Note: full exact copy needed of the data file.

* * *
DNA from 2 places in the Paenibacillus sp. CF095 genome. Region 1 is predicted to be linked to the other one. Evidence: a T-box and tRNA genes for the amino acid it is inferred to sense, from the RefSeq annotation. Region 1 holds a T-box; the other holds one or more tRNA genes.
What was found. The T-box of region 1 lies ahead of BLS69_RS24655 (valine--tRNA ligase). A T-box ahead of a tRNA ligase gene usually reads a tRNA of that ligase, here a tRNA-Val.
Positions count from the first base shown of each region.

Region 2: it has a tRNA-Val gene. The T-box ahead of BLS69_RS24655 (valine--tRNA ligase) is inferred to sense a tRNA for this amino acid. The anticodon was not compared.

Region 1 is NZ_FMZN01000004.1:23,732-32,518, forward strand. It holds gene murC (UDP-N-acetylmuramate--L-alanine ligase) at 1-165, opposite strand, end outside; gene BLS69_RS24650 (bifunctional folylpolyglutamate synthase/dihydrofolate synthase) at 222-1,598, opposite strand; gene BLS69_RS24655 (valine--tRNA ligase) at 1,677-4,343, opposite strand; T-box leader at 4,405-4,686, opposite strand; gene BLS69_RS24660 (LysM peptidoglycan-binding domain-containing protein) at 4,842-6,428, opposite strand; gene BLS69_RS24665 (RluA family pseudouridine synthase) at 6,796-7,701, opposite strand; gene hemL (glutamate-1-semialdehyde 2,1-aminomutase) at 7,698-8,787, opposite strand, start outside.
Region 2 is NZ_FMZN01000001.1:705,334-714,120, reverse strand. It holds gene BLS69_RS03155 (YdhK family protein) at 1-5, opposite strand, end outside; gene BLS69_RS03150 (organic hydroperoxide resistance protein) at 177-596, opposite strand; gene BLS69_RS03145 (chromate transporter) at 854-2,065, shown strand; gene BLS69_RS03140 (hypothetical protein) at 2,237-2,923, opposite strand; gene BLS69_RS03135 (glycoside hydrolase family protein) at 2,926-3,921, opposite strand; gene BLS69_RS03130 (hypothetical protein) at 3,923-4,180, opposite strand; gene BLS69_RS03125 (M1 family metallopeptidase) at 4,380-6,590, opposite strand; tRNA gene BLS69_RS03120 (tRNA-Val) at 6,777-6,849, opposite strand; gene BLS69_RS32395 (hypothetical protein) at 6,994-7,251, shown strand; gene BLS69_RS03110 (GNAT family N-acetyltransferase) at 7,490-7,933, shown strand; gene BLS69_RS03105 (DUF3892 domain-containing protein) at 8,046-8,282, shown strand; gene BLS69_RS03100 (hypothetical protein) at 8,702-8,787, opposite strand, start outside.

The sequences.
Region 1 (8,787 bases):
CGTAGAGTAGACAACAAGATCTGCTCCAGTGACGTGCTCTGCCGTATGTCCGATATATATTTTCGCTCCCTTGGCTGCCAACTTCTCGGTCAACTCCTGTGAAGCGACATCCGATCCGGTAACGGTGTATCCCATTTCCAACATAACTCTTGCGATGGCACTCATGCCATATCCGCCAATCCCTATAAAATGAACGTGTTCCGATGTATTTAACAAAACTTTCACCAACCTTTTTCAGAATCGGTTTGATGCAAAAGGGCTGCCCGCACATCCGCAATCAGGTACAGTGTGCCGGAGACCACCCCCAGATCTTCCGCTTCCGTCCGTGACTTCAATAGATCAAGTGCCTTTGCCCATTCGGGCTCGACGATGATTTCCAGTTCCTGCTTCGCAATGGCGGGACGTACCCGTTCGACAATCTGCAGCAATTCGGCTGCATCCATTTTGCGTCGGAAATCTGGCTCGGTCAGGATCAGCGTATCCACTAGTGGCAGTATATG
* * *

DNA from 2 places in the Paenibacillus sp. CF095 genome. Region 1 is predicted to be linked to the other one. Evidence: a T-box and tRNA genes for the amino acid it is inferred to sense, from the RefSeq annotation. Region 1 holds a T-box; the other holds one or more tRNA genes.
What was found. The T-box of region 1 lies ahead of BLS69_RS24655 (valine--tRNA ligase). A T-box ahead of a tRNA ligase gene usually reads a tRNA of that ligase, here a tRNA-Val.
Positions count from the first base shown of each region.

Region 2: it has a tRNA-Val gene. The T-box ahead of BLS69_RS24655 (valine--tRNA ligase) is inferred to sense a tRNA for this amino acid. The anticodon was not compared.

Region 1 is NZ_FMZN01000004.1:23,732-32,518, forward strand. It holds gene murC (UDP-N-acetylmuramate--L-alanine ligase) at 1-165, opposite strand, end outside; gene BLS69_RS24650 (bifunctional folylpolyglutamate synthase/dihydrofolate synthase) at 222-1,598, opposite strand; gene BLS69_RS24655 (valine--tRNA ligase) at 1,677-4,343, opposite strand; T-box leader at 4,405-4,686, opposite strand; gene BLS69_RS24660 (LysM peptidoglycan-binding domain-containing protein) at 4,842-6,428, opposite strand; gene BLS69_RS24665 (RluA family pseudouridine synthase) at 6,796-7,701, opposite strand; gene hemL (glutamate-1-semialdehyde 2,1-aminomutase) at 7,698-8,787, opposite strand, start outside.
Region 2 is NZ_FMZN01000001.1:705,334-714,120, reverse strand. It holds gene BLS69_RS03155 (YdhK family protein) at 1-5, opposite strand, end outside; gene BLS69_RS03150 (organic hydroperoxide resistance protein) at 177-596, opposite strand; gene BLS69_RS03145 (chromate transporter) at 854-2,065, shown strand; gene BLS69_RS03140 (hypothetical protein) at 2,237-2,923, opposite strand; gene BLS69_RS03135 (glycoside hydrolase family protein) at 2,926-3,921, opposite strand; gene BLS69_RS03130 (hypothetical protein) at 3,923-4,180, opposite strand; gene BLS69_RS03125 (M1 family metallopeptidase) at 4,380-6,590, opposite strand; tRNA gene BLS69_RS03120 (tRNA-Val) at 6,777-6,849, opposite strand; gene BLS69_RS32395 (hypothetical protein) at 6,994-7,251, shown strand; gene BLS69_RS03110 (GNAT family N-acetyltransferase) at 7,490-7,933, shown strand; gene BLS69_RS03105 (DUF3892 domain-containing protein) at 8,046-8,282, shown strand; gene BLS69_RS03100 (hypothetical protein) at 8,702-8,787, opposite strand, start outside.

The sequences.
Region 1 (8,787 bases):
CGTAGAGTAGACAACAAGATCTGCTCCAGTGACGTGCTCTGCCGTATGTCCGATATATATTTTCGCTCCCTTGGCTGCCAACTTCTCGGTCAACTCCTGTGAAGCGACATCCGATCCGGTAACGGTGTATCCCATTTCCAACATAACTCTTGCGATGGCACTCATGCCATATCCGCCAATCCCTATAAAATGAACGTGTTCCGATGTATTTAACAAAACTTTCACCAACCTTTTTCAGAATCGGTTTGATGCAAAAGGGCTGCCCGCACATCCGCAATCAGGTACAGTGTGCCGGAGACCACCCCCAGATCTTCCGCTTCCGTCCGTGACTTCAATAGATCAAGTGCCTTTGCCCATTCGGGCTCGACGATGATTTCCAGTTCCTGCTTCGCAATGGCGGGACGTACCCGTTCGACAATCTGCAGCAATTCGGCTGCATCCATTTTGCGTCGGAAATCTGGCTCGGTCAGGATCAGCGTATCCACTAGTGGCAGTATATG